There's one throwaway line when Ella orders herself to wake up at a certain time. I assume that her own orders could be overridden by another's orders, but why didn't she give herself orders more often? Things like "don't forget" or "wake up on time every day"? That'd be pretty damn useful, but other than that one time she acts like she can't do that to herself.
We can order ourselves about all day, and we do it to keep ourselves in line. Ella did the same thing - it's only human. Remember "don't slurp"? She was only reminding herself, and Lucinda didn't say anything about giving herself orders.
In the film, she's shown to do several physically impossible things when ordered to. Why doesn't she take advantage of that? "Make a mansion appear out of thin air", "Make your fairy god mother take away the gift", that sort of thing.
Well, the film is a very different continuity than the book...but yeah, once they introduced that they could have done more with it.
"Ella, invent a cure for cancer!"
There just one thing in the movie that makes me scream and pull my hair out: In the long run Prince Char doesn't question anything when Ella is thrown to the dungeon, accused of his attempted murder (because his evil uncle ordered her to do so). Sure, he doesn't believe it first, but it only takes few words from his uncle to persuade him not to pay a visit to Ella so she could tell the truth and the prince then drops the subject and silently agrees with him and believes his lies. This is mind-boggling, because he knows very well that Ella has been cursed to obey every order she receives, and he didn't stop for a second and think that anyone could exploit that and use her as a tool and a scapegoat. And not to mention, why didn't he see that something was horribly wrong when Ella first tries to run away from him while trying not to obey the order and later begs his forgiveness and pleads with him to order her go away when it doesn't work? Did this guy swallow an Idiot Ball or what?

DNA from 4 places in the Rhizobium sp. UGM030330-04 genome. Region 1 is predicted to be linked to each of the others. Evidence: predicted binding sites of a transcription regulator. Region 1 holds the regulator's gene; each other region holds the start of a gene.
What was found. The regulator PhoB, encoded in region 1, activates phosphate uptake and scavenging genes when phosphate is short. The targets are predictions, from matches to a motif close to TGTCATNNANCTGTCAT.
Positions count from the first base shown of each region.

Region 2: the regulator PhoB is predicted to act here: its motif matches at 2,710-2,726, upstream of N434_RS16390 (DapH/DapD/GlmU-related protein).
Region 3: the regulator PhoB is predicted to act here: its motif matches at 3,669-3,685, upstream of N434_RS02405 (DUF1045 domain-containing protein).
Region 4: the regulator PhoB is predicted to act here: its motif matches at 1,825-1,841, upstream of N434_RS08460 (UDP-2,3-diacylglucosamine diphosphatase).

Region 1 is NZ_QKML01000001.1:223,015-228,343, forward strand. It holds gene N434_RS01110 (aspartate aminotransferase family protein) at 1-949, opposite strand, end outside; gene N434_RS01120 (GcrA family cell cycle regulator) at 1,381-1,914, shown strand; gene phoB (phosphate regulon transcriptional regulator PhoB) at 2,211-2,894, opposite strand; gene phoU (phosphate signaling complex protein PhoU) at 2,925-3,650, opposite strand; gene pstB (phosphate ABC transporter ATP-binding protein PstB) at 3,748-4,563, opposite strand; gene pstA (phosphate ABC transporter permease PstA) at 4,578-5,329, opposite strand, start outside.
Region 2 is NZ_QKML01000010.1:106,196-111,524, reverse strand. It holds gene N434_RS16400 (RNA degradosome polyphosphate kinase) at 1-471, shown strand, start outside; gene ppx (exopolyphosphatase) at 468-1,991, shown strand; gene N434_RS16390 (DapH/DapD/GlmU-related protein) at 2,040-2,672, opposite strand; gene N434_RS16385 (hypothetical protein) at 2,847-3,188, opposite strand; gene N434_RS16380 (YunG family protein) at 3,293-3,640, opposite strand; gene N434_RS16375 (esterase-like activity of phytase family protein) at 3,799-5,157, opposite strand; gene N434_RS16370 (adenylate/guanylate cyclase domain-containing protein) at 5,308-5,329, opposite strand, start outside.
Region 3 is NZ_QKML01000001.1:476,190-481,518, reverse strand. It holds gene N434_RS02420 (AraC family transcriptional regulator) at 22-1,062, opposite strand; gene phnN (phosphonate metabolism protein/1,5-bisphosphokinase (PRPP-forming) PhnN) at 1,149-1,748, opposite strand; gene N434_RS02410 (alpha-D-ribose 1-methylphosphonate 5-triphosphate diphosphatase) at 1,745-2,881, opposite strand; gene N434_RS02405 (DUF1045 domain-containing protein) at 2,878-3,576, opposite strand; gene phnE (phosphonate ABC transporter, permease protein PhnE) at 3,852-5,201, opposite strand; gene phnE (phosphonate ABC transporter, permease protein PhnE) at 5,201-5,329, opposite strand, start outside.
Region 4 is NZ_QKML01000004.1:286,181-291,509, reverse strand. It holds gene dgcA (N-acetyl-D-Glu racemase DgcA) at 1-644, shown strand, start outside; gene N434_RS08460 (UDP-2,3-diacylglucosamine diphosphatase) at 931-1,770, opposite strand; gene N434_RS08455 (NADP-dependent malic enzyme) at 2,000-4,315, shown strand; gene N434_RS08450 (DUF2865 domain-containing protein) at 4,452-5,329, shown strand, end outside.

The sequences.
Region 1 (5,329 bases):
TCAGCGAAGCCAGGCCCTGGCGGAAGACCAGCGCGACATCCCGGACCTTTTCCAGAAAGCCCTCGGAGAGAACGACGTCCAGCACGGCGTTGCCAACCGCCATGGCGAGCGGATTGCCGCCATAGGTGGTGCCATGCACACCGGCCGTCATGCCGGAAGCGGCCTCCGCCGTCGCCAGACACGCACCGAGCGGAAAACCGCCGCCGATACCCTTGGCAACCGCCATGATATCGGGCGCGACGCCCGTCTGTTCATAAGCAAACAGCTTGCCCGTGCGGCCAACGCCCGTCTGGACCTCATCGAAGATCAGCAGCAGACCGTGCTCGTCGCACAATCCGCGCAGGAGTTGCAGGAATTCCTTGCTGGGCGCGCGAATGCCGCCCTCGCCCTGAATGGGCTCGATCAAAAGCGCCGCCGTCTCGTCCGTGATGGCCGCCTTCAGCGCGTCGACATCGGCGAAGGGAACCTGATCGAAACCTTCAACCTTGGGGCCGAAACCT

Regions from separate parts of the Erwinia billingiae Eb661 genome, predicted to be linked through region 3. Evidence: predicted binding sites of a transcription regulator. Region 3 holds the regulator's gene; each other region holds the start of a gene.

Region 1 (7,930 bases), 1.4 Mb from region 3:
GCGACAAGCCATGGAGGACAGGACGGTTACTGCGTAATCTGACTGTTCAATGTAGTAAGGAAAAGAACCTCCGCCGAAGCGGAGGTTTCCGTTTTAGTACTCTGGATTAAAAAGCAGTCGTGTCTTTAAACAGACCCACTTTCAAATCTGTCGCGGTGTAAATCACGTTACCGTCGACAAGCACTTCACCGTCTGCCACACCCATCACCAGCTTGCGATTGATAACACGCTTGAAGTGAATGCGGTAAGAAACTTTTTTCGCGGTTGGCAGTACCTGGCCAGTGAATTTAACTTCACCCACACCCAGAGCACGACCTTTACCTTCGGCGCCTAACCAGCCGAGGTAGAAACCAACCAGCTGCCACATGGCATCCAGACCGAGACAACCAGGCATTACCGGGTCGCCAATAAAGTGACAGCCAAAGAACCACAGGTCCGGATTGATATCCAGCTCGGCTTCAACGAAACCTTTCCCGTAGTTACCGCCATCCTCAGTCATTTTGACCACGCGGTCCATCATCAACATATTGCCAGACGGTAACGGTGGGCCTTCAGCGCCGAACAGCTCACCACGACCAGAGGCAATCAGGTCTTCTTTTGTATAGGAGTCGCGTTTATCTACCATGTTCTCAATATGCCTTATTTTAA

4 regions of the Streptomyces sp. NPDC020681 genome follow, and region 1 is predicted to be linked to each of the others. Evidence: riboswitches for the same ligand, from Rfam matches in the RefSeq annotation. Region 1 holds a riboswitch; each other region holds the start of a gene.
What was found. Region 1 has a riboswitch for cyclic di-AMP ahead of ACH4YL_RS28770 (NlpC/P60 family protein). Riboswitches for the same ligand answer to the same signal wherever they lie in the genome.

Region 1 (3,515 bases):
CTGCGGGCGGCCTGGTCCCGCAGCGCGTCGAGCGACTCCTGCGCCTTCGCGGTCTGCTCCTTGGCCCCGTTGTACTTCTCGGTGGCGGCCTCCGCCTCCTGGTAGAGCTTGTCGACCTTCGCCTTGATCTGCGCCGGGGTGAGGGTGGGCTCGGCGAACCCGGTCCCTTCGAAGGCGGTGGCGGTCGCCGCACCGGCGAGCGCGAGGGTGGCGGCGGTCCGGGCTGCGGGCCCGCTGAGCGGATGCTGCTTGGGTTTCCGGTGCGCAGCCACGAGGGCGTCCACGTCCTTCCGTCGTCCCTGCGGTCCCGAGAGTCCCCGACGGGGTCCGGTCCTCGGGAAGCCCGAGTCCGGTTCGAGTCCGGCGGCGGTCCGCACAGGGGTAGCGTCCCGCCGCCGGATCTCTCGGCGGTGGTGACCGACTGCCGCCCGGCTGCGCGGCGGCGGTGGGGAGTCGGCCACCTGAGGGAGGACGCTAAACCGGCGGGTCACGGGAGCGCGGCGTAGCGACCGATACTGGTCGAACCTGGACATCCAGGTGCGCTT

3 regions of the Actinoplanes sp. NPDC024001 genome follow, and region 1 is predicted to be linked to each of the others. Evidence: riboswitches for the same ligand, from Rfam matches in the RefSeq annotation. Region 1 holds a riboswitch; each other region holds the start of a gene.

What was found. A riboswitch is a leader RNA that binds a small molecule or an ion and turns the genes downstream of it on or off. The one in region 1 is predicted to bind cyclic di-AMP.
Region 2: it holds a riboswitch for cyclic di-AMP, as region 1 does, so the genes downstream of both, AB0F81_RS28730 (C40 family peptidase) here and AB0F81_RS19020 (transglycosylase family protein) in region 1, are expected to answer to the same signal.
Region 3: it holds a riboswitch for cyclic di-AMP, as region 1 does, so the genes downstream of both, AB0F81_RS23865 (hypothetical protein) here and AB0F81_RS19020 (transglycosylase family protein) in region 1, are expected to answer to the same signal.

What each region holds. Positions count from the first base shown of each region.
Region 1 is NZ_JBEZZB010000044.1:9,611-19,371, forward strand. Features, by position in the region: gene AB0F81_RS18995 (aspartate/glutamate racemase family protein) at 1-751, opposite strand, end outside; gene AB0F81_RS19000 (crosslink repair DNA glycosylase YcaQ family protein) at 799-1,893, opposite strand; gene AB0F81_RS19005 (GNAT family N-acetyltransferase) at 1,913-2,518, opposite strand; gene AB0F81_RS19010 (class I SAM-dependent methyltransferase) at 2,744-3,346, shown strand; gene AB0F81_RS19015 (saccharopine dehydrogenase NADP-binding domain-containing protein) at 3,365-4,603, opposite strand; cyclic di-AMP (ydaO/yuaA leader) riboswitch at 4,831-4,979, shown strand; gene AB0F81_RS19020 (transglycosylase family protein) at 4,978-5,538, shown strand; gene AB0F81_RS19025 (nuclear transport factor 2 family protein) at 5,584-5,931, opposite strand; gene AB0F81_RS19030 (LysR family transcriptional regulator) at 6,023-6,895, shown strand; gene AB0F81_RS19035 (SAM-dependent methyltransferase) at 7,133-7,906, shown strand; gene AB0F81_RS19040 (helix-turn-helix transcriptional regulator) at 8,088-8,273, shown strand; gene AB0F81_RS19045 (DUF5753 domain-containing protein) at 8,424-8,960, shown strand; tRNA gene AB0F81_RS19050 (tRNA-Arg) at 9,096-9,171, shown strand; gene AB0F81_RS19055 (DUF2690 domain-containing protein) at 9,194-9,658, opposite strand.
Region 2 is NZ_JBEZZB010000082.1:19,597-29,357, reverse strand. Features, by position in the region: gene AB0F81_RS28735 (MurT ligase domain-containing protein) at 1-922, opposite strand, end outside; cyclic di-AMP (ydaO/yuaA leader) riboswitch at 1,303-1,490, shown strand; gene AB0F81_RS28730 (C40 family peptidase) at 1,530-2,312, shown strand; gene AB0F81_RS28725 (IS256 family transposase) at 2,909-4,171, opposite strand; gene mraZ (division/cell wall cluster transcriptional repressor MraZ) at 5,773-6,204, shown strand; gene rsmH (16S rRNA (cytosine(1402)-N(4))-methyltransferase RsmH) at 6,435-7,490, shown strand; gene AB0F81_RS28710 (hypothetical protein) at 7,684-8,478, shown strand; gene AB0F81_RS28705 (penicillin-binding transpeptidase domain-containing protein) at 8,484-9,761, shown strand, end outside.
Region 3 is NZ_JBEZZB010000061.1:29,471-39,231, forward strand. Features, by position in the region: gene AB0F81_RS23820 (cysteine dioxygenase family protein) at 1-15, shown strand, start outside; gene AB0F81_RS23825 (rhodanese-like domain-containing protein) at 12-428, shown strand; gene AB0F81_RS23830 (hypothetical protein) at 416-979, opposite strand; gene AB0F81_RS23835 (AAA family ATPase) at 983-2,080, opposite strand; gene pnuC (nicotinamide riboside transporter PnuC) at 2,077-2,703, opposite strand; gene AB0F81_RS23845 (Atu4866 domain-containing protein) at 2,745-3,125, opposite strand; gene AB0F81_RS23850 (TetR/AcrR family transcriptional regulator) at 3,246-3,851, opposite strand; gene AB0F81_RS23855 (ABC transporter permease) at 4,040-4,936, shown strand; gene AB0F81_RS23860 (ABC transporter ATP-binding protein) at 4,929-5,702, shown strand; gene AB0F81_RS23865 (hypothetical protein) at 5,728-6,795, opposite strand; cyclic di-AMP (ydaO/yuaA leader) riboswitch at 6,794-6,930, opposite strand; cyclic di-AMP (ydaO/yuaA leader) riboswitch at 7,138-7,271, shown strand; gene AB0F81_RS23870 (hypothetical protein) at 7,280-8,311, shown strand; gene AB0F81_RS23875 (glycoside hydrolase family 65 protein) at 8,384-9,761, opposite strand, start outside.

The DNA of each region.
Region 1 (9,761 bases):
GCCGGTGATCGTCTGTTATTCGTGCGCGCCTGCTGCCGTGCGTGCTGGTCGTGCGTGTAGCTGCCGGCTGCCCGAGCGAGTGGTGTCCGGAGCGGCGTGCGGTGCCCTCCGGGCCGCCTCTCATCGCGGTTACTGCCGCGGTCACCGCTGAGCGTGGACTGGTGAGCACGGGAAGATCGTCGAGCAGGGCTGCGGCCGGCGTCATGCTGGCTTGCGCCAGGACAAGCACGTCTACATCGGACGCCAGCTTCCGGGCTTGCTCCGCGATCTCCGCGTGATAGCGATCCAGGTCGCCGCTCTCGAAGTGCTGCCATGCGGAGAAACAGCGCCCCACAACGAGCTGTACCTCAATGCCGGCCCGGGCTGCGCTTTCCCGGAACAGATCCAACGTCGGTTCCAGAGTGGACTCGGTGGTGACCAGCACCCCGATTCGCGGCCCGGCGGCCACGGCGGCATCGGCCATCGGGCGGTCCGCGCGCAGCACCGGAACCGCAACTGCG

Char didn't know Ella was cursed to obey until she explains everything at the coronation. As to why he easily believes his uncle instead of Ella (despite evidence she's not happy about what's going on), it bugs me as well, but it's implied his uncle has done most of the truly serious thinking in his life for him. Years of being under his uncle's influence are likely hard to toss away in one night without direct evidence.
So she has to obey every order she's given, right? It's been a while, but does she have to obey commands left in note form, or does she have to hear them? Because if she doesn't know she's being given an order/ doesn't hear it, she can't obey (can she? Again, it's been a few years and I was half delirious with a fever) so why doesn't the girl invest in some good earplugs? wax? Ask Lucinda to make her deaf? Yeah, it would suck, but better to be deaf than to be a slave to everyone, right? Or... Leave home and build up the illusion that she's deaf, so that eventually everyone in town assumes she is and stops talking to her, instead using writing and/or hand signals? Ella's good at languages, she could pick up whatever it is deaf people in Kieria use.
She has her fairy godmother read a letter from her father (or Char, I forget) at one point just in case he had ordered her to do something within its contents, so yes, she had to obey written commands too.
Would it have been possible for Ella to ask Mandy to command her to never take another order from her stepsisters or stepmother ever again for as long as she lived, or something to that effect? The orders don't really seem to overlap - let's say someone commanded her to tell them why she always obeyed. Would she then disobey her mother's long-ago order to never tell anyone?
In the book, Maddy initially had to pretend to act harsh towards Ella for fear of Dame Olga throwing her out, leaving her unable to help Ella. So, Mandy might be worried doing that would expose her.
New orders cancel previous, conflicting orders. So yes, if someone directly ordered Ella to tell them why she always obeyed, Ella would tell them about the curse, and it would be impossible for Mandy or anyone else to protect Ella by trying to preempt future commands.